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King of Thorns - Mark  Lawrence I read the small forgotten books. The ones found behind the rows on the shelves. In locked chests. In pieces to be assembled. They look old. Some are--a hundred years, three hundred, maybe five, but Orrin's are most ancient. Mine though, they look older, as if what is written in them takes its toll, even on parchment and leather. Mine were set down after the Burning, after the Builders ignited their many suns.

I first met Jorg Ancrath in the first book of The Broken Empire called Prince of Thorns. I must insist that anyone interested in reading this series start with book one. Jorg evolves a bit in book two and it would be best...if you wish to keep your head attached to your shoulders...that you know as much about the young whelp as possible before you actually start to like him.


Now Jorg is a complicated guy. He is a prince. In book one he is 14 years old and swings a sword as well as most grown men. He is brutal, angry, unsympathetic, and consumed by revenge. His mother and brother are killed brutally and he is flung during the melee into a thicket of thorns. Now these are not ordinary thorns, but spiny plants with hooks that once beneath the skin can kill a person. Jorg is found hanging in the thorn thicket bleeding from the numerous barbs that hold him suspended above the ground. It turns out to be really inconvenient for a lot of people that Jorg lives. His father moves on quickly marrying again and siring another heir. He doesn't like his son (an asshole in his own right who seems to recognize those tendencies in his son) very much from his first wife and the writing is on the wall that the new heir will inherit. Jorg goes on the road accumulating a band of misfit brothers that he wanders about creating mayhem while he contemplates what to do about the killer of his mother and brother. He resolves the issue in spectacular fashion.

Book one was so gritty, so pleasurably wicked that I didn't even know quite what to say about recommending it to other people. I winced, laughed, felt guilty for really liking the book, felt my own buried hormonal rages stir with delight, and came away from the experience realizing I'd never read anything quite like it before. My 16 year old son asked me about reading the book and I replied that maybe when he got older...somewhere around 30.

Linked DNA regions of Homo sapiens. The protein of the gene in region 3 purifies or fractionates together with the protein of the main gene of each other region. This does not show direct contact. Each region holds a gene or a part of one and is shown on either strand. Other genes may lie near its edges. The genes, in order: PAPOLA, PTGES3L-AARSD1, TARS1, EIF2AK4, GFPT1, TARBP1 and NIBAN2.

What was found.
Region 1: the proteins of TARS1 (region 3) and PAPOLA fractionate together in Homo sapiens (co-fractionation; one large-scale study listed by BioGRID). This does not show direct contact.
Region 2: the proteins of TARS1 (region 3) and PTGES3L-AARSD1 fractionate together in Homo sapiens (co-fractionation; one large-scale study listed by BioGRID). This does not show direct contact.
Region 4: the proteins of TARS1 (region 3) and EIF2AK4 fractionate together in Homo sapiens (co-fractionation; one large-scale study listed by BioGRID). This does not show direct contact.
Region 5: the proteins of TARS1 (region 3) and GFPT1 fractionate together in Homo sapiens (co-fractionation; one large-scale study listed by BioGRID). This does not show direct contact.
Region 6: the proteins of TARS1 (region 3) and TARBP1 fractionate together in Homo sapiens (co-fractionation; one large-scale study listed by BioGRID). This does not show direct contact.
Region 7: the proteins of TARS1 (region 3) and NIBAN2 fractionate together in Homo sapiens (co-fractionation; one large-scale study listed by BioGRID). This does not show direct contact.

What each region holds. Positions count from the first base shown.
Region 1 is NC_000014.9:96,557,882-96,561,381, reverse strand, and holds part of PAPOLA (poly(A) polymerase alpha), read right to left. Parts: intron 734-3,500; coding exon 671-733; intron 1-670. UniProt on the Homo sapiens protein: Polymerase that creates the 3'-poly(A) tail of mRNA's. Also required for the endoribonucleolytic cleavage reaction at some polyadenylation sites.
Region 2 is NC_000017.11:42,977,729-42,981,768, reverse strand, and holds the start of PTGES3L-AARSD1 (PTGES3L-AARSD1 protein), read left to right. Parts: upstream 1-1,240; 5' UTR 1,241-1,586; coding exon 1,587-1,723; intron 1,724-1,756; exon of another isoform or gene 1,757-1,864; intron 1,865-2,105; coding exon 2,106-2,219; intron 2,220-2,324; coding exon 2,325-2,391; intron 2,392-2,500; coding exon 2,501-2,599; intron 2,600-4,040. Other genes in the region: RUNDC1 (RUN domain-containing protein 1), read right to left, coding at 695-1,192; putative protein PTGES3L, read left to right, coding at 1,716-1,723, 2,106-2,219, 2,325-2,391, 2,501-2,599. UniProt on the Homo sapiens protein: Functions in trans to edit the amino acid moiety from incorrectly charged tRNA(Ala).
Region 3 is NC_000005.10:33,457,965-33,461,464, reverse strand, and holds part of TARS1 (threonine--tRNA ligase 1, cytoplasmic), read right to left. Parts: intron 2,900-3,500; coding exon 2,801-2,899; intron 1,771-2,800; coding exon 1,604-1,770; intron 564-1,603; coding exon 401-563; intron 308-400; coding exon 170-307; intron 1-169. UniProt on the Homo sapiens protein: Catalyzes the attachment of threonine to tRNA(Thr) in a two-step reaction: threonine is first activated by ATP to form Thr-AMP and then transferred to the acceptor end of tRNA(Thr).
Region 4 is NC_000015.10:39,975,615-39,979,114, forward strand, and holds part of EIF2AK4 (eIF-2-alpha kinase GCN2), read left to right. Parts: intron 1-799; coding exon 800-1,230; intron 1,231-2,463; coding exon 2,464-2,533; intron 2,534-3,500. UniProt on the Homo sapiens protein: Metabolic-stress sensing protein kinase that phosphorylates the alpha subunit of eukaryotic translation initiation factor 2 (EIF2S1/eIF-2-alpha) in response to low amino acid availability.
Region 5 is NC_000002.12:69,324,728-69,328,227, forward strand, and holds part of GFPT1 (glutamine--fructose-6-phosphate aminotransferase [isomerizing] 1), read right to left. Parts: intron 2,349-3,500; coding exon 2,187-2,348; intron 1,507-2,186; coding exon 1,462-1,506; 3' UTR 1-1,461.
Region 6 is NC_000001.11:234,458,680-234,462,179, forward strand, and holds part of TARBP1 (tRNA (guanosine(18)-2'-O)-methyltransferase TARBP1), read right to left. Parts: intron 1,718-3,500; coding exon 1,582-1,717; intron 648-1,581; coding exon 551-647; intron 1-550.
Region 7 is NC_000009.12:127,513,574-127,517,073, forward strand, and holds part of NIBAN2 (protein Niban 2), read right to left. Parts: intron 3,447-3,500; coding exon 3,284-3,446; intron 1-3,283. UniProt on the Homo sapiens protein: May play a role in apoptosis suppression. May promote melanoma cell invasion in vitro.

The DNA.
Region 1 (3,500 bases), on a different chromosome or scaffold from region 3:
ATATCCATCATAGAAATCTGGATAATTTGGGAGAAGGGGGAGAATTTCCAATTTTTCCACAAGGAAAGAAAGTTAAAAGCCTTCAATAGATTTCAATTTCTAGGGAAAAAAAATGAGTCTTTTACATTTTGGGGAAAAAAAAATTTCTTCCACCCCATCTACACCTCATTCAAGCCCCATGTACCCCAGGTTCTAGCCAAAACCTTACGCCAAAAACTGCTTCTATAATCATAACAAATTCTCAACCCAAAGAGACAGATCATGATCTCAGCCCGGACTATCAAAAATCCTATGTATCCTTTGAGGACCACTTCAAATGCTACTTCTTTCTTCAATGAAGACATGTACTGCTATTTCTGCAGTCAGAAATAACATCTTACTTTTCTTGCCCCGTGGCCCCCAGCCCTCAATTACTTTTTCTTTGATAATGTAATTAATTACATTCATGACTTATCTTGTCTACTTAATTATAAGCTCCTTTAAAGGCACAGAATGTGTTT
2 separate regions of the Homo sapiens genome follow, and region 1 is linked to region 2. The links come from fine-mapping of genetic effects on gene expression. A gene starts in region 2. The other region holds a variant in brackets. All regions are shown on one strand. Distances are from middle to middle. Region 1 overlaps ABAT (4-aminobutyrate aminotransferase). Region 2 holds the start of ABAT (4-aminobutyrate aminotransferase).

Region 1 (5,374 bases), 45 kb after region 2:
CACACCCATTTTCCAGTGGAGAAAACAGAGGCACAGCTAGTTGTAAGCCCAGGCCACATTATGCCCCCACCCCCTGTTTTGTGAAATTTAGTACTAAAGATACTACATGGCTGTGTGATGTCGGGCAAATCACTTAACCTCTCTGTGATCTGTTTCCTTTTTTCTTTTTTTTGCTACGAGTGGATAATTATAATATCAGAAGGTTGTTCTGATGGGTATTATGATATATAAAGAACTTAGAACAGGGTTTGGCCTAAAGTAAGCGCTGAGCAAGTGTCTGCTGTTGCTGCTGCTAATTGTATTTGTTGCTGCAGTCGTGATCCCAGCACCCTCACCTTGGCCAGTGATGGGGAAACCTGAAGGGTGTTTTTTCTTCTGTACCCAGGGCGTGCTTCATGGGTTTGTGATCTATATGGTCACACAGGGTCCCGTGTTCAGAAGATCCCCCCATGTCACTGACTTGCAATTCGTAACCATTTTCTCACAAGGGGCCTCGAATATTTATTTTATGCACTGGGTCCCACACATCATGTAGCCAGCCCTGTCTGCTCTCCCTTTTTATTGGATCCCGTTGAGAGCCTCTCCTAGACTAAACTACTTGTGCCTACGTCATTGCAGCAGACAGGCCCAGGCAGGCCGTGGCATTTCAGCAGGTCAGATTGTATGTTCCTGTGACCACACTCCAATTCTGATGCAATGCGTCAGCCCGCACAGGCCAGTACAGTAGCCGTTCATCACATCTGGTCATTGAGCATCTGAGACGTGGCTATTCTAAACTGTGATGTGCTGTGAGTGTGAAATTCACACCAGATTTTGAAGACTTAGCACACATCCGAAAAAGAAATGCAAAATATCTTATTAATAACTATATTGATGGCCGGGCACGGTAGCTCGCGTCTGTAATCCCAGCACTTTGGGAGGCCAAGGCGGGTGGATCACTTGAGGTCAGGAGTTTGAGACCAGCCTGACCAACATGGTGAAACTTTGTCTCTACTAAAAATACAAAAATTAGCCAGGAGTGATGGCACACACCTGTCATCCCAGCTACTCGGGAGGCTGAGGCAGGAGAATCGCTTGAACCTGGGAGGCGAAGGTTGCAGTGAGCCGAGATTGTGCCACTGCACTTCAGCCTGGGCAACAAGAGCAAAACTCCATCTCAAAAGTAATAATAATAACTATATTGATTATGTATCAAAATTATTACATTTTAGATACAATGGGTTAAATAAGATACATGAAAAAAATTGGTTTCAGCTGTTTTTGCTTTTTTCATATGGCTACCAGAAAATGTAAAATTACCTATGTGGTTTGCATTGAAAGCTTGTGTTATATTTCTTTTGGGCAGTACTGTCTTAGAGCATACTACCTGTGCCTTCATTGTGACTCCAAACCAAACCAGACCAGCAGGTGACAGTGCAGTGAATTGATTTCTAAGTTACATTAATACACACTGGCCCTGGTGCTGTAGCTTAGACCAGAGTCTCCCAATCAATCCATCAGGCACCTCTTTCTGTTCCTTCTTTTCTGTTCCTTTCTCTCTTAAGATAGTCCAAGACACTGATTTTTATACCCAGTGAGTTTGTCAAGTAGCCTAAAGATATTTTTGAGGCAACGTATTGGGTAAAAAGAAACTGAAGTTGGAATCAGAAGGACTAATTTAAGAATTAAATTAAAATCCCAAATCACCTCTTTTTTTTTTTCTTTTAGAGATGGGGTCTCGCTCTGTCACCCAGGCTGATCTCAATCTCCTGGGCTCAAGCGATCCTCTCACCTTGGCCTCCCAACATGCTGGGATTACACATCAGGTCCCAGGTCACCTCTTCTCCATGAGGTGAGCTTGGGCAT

So there has not been a more anticipated book for me in a long time than the King of Thorns. At first I was thinking WTF? Did Mark Lawrence grow up between book one and book two. Has he stepped back from the gore and the random violence and the whoring and wrote...what...a more philosophical book? I gnashed my teeth and clipped my fingernails with snippy disdain. I intended to set the book aside for a while, but after reconsidering I thought to myself maybe the fact that I've read 80 pages and no one has been impaled or eviscerated or a village consumed by fire or a priest beheaded is because Lawrence plans to have me in blood up to my elbows for the rest of the book. It is rather disturbing that I found myself feeling this way. I don't as a rule like excessively violent books. I blame Lawrence, somehow the way he writes it makes me want more.

You can cut seven shades from a man. Scarlet arterial blood, purple from the veins, bile like fresh-cut grass, browns from the gut, but it all dries to somewhere between rust and tar.

Now the thing of it is Jorg is in love with Katherine Ap Scorron. Their previous meetings have not gone well. The last contact he had with her in person involved crushing her mother's vase over her head. In Jorg's defense she was trying to stab him at the time. The opening quote in this review is from Katherine's journal which are sprinkled through out the book between chapters. The further I read in the book the more I loved finding those little gems seen through the eyes of Katherine. Now if you have any doubt about how Jorg feels about Katherine and believe me you will have doubts that the young man feels anything for anyone you might be reassured by a few of Jorg's thoughts on the matter.